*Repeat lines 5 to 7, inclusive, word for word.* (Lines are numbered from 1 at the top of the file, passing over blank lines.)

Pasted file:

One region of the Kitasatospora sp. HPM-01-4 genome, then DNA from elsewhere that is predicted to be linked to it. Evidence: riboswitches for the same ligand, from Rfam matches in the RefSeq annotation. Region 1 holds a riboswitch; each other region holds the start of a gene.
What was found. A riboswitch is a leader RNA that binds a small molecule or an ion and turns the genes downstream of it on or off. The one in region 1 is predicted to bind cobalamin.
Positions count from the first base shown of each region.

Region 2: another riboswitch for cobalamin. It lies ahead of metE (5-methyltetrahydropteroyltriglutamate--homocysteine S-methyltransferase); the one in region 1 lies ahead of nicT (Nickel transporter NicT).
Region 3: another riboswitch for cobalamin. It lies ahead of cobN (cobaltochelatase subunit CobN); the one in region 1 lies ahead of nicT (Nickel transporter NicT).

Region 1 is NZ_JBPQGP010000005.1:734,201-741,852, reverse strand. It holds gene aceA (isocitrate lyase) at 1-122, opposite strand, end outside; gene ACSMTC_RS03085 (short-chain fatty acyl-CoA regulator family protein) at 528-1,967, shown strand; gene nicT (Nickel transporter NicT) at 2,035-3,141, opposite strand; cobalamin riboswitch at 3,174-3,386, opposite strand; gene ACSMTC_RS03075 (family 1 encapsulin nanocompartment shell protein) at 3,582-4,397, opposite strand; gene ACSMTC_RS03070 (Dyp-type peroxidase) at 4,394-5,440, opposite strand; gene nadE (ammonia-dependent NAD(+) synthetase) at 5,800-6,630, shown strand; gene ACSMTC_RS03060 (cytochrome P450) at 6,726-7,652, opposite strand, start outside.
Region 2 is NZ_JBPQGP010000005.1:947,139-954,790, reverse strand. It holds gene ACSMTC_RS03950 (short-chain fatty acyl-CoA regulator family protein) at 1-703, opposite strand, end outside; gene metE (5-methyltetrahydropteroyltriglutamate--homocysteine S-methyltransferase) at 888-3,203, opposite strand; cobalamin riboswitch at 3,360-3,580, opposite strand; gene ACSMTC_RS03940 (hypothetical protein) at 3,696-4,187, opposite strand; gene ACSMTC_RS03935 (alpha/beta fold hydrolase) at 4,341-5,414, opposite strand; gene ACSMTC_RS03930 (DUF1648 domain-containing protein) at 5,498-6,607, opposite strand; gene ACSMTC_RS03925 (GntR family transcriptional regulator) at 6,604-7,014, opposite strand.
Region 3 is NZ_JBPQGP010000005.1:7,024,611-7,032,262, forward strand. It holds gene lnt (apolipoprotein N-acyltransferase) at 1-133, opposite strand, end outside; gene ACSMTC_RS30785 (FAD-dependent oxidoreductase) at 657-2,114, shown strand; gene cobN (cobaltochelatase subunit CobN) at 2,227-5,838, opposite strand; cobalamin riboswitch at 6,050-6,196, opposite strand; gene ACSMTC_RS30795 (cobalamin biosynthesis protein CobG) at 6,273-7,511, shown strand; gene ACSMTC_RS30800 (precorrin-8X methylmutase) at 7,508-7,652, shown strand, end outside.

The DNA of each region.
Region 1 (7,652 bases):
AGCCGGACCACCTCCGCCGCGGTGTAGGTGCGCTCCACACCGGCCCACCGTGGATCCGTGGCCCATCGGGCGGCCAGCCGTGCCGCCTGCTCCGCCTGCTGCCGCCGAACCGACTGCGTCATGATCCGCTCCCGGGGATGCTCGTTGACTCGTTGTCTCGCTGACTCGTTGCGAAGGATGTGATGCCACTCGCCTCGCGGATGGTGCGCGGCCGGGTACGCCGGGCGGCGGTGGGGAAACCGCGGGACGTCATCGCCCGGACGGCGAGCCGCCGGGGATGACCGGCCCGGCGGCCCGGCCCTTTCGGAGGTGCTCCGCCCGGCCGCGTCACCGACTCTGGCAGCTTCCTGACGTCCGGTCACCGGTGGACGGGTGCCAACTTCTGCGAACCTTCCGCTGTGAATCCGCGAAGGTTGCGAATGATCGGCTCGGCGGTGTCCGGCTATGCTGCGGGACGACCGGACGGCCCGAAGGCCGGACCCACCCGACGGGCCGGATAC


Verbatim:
Region 3: another riboswitch for cobalamin. It lies ahead of cobN (cobaltochelatase subunit CobN); the one in region 1 lies ahead of nicT (Nickel transporter NicT).

Region 1 is NZ_JBPQGP010000005.1:734,201-741,852, reverse strand. It holds gene aceA (isocitrate lyase) at 1-122, opposite strand, end outside; gene ACSMTC_RS03085 (short-chain fatty acyl-CoA regulator family protein) at 528-1,967, shown strand; gene nicT (Nickel transporter NicT) at 2,035-3,141, opposite strand; cobalamin riboswitch at 3,174-3,386, opposite strand; gene ACSMTC_RS03075 (family 1 encapsulin nanocompartment shell protein) at 3,582-4,397, opposite strand; gene ACSMTC_RS03070 (Dyp-type peroxidase) at 4,394-5,440, opposite strand; gene nadE (ammonia-dependent NAD(+) synthetase) at 5,800-6,630, shown strand; gene ACSMTC_RS03060 (cytochrome P450) at 6,726-7,652, opposite strand, start outside.
Region 2 is NZ_JBPQGP010000005.1:947,139-954,790, reverse strand. It holds gene ACSMTC_RS03950 (short-chain fatty acyl-CoA regulator family protein) at 1-703, opposite strand, end outside; gene metE (5-methyltetrahydropteroyltriglutamate--homocysteine S-methyltransferase) at 888-3,203, opposite strand; cobalamin riboswitch at 3,360-3,580, opposite strand; gene ACSMTC_RS03940 (hypothetical protein) at 3,696-4,187, opposite strand; gene ACSMTC_RS03935 (alpha/beta fold hydrolase) at 4,341-5,414, opposite strand; gene ACSMTC_RS03930 (DUF1648 domain-containing protein) at 5,498-6,607, opposite strand; gene ACSMTC_RS03925 (GntR family transcriptional regulator) at 6,604-7,014, opposite strand.